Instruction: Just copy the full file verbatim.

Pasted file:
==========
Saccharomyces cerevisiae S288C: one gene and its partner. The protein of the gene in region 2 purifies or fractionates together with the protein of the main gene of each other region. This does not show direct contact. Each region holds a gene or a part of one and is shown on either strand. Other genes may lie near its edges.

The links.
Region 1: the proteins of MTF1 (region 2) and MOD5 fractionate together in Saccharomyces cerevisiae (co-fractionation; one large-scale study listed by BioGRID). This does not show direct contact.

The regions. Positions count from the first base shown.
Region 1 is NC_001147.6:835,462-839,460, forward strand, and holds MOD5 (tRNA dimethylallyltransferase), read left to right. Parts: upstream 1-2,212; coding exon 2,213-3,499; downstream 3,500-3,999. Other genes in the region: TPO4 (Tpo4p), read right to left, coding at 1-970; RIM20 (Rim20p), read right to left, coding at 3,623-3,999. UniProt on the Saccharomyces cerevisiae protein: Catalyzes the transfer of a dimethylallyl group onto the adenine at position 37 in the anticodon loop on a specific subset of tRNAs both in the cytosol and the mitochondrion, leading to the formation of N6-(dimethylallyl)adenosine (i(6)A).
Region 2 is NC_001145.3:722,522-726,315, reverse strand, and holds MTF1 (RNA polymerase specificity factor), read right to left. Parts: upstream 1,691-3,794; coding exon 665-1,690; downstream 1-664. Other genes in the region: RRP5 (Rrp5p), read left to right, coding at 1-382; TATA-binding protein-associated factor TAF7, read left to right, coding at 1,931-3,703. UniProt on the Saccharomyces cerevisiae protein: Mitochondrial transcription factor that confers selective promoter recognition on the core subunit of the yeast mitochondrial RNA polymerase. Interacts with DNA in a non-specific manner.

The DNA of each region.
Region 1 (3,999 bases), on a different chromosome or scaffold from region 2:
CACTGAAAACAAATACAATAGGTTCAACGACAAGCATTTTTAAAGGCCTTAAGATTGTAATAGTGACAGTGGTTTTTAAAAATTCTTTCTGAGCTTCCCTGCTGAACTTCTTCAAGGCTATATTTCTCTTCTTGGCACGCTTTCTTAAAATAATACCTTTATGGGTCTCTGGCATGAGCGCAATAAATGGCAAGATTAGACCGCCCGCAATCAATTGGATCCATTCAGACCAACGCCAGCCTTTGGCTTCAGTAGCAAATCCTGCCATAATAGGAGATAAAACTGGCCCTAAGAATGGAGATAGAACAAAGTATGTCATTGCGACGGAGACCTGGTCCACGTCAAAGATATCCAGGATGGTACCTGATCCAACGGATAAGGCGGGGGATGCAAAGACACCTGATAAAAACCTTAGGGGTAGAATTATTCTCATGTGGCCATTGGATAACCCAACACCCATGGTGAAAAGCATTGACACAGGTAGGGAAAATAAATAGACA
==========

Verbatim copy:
Saccharomyces cerevisiae S288C: one gene and its partner. The protein of the gene in region 2 purifies or fractionates together with the protein of the main gene of each other region. This does not show direct contact. Each region holds a gene or a part of one and is shown on either strand. Other genes may lie near its edges.

The links.
Region 1: the proteins of MTF1 (region 2) and MOD5 fractionate together in Saccharomyces cerevisiae (co-fractionation; one large-scale study listed by BioGRID). This does not show direct contact.

The regions. Positions count from the first base shown.
Region 1 is NC_001147.6:835,462-839,460, forward strand, and holds MOD5 (tRNA dimethylallyltransferase), read left to right. Parts: upstream 1-2,212; coding exon 2,213-3,499; downstream 3,500-3,999. Other genes in the region: TPO4 (Tpo4p), read right to left, coding at 1-970; RIM20 (Rim20p), read right to left, coding at 3,623-3,999. UniProt on the Saccharomyces cerevisiae protein: Catalyzes the transfer of a dimethylallyl group onto the adenine at position 37 in the anticodon loop on a specific subset of tRNAs both in the cytosol and the mitochondrion, leading to the formation of N6-(dimethylallyl)adenosine (i(6)A).
Region 2 is NC_001145.3:722,522-726,315, reverse strand, and holds MTF1 (RNA polymerase specificity factor), read right to left. Parts: upstream 1,691-3,794; coding exon 665-1,690; downstream 1-664. Other genes in the region: RRP5 (Rrp5p), read left to right, coding at 1-382; TATA-binding protein-associated factor TAF7, read left to right, coding at 1,931-3,703. UniProt on the Saccharomyces cerevisiae protein: Mitochondrial transcription factor that confers selective promoter recognition on the core subunit of the yeast mitochondrial RNA polymerase. Interacts with DNA in a non-specific manner.

The DNA of each region.
Region 1 (3,999 bases), on a different chromosome or scaffold from region 2:
CACTGAAAACAAATACAATAGGTTCAACGACAAGCATTTTTAAAGGCCTTAAGATTGTAATAGTGACAGTGGTTTTTAAAAATTCTTTCTGAGCTTCCCTGCTGAACTTCTTCAAGGCTATATTTCTCTTCTTGGCACGCTTTCTTAAAATAATACCTTTATGGGTCTCTGGCATGAGCGCAATAAATGGCAAGATTAGACCGCCCGCAATCAATTGGATCCATTCAGACCAACGCCAGCCTTTGGCTTCAGTAGCAAATCCTGCCATAATAGGAGATAAAACTGGCCCTAAGAATGGAGATAGAACAAAGTATGTCATTGCGACGGAGACCTGGTCCACGTCAAAGATATCCAGGATGGTACCTGATCCAACGGATAAGGCGGGGGATGCAAAGACACCTGATAAAAACCTTAGGGGTAGAATTATTCTCATGTGGCCATTGGATAACCCAACACCCATGGTGAAAAGCATTGACACAGGTAGGGAAAATAAATAGACA